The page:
JVL Introduction

We are publishing this article not as endorsement, but as a contribution to a discussion. We expect there to be many critical responses to it. We need to think carefully about what the left can and should do as the firestorm about antisemitism rages around us. Richard Seymour challenges us all, suggesting that the left has a unique responsibility at a time when various forms of fascism and populist reaction are on the rise.

Mar 27 at 12:26am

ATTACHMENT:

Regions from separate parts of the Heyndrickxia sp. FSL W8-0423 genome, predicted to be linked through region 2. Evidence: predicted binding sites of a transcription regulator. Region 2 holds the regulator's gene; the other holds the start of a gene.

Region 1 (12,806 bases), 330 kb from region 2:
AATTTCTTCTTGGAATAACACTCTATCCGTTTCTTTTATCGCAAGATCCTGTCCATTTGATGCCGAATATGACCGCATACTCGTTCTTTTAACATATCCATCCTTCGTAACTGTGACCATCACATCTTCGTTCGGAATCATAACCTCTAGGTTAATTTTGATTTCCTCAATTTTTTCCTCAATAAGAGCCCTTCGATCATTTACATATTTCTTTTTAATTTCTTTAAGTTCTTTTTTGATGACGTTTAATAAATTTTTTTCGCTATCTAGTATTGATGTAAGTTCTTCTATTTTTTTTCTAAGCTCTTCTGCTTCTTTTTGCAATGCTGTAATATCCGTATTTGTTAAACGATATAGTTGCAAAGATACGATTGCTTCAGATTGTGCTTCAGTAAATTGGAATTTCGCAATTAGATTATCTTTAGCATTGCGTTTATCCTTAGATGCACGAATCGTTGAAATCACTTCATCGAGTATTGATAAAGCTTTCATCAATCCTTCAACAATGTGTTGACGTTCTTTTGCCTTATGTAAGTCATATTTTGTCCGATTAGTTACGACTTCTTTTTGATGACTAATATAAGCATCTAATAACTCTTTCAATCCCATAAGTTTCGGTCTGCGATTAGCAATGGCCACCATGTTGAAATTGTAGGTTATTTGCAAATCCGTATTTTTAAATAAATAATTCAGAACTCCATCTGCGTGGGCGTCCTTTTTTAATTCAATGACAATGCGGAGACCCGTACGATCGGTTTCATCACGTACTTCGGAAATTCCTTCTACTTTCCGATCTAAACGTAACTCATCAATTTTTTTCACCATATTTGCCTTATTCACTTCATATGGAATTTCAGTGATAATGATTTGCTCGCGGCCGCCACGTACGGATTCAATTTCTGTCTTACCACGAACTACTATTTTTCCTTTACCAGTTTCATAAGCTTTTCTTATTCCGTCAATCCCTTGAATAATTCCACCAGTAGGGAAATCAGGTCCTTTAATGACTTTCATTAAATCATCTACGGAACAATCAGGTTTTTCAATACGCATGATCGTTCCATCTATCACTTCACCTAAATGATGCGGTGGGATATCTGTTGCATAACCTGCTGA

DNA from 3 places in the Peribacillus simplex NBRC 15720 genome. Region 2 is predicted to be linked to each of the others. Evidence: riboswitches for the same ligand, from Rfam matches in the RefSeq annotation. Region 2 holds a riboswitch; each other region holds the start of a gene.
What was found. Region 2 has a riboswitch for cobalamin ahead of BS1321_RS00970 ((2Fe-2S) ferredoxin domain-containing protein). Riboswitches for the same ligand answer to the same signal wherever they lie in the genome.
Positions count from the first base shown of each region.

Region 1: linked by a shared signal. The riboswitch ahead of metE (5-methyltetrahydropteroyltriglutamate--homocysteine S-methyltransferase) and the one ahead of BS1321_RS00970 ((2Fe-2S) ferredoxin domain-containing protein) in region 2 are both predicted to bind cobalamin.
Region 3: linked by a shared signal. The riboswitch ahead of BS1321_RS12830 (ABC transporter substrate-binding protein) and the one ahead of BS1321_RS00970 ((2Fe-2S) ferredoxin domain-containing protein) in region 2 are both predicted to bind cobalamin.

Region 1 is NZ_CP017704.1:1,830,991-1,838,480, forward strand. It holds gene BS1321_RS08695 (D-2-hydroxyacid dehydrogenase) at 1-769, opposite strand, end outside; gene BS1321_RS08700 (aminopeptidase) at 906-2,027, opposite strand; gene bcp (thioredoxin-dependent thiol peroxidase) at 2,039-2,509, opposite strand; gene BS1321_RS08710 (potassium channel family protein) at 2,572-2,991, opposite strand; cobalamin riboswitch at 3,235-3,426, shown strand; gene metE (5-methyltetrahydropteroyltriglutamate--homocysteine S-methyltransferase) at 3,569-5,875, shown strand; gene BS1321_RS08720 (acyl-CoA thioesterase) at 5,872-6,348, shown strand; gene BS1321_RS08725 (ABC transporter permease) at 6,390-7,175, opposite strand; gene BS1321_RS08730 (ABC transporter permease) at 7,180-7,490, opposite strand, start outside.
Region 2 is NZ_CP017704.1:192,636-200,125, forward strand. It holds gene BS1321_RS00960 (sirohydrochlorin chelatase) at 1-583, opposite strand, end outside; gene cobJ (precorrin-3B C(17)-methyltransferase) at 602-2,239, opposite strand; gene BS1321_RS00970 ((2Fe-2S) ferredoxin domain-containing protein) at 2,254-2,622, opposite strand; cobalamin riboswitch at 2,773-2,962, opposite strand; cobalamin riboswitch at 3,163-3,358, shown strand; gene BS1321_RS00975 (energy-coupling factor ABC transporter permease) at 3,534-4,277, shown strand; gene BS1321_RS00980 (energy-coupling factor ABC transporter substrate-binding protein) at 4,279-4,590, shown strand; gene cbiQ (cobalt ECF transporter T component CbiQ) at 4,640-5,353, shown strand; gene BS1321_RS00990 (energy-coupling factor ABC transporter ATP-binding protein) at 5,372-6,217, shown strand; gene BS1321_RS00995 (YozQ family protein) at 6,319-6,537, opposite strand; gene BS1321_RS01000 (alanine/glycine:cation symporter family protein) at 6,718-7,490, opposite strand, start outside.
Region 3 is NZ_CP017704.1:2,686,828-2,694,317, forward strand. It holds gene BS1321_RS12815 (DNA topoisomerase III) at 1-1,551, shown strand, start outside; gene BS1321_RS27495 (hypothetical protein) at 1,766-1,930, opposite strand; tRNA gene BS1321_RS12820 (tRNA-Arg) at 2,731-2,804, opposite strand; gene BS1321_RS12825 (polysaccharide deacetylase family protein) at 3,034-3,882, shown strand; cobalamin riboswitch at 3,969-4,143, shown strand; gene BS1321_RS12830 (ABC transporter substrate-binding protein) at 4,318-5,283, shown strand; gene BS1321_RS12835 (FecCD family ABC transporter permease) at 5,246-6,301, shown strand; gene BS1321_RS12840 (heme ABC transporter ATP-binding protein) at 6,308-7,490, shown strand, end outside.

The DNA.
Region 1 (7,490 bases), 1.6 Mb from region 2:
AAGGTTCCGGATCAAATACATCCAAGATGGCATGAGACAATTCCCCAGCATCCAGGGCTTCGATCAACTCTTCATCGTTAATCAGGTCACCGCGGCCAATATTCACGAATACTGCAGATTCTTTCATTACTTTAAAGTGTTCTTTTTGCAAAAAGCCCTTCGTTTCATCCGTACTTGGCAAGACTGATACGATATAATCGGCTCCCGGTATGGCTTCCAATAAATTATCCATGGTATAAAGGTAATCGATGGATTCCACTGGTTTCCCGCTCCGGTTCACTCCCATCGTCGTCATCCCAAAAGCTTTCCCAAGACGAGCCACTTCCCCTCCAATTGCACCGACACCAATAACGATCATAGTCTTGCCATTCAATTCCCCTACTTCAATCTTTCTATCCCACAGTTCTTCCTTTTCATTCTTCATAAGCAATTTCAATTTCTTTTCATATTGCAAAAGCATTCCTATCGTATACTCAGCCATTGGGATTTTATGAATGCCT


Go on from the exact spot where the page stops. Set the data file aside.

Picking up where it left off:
Mear One’s mural was antisemitic. If Trump posted an image of that mural on his Twitter feed, it would immediately be recognised for what it is. It is the idea that it is in some way associated with the Left, promoted by the artist himself and by some of those who offer him platforms, that has caused confusion.This means that what the Left says about antisemitism matters, because it can either marginalise it or normalise it among people who listen to what the Left is saying. Lutfur Rahman was right to have it painted over. Corbyn was wrong to have defended it in a Facebook comment at the time, and he’s rightly embarrassed about it and trying to fix it. It’s the least that any leader of the Left should do. I am not suggesting his politics should be judged on the basis of an offhand Facebook comment, but he’s right, and not pusillanimous as some think, to address it at the scale that he is.Nothing would be worse, at this moment, than for the Left to adopt the crankish, defensive and pointlessly antagonistic rhetoric of some of those organising ‘against the witch hunt’. I have no doubt that many of Corbyn’s critics are recklessly opportunistic, and instrumentalising the issue for ends that aren’t to do with reducing antisemitism. I also think it ludicrous that media reports have consistently inflated unrepresentative examples of antisemitic behaviour into evidence of systemic, pervasive antisemitism in Labour — on which issue, the Jewish Labour Movement has made some constructive statements. (Also listen to Jamie Stern-Weiner.)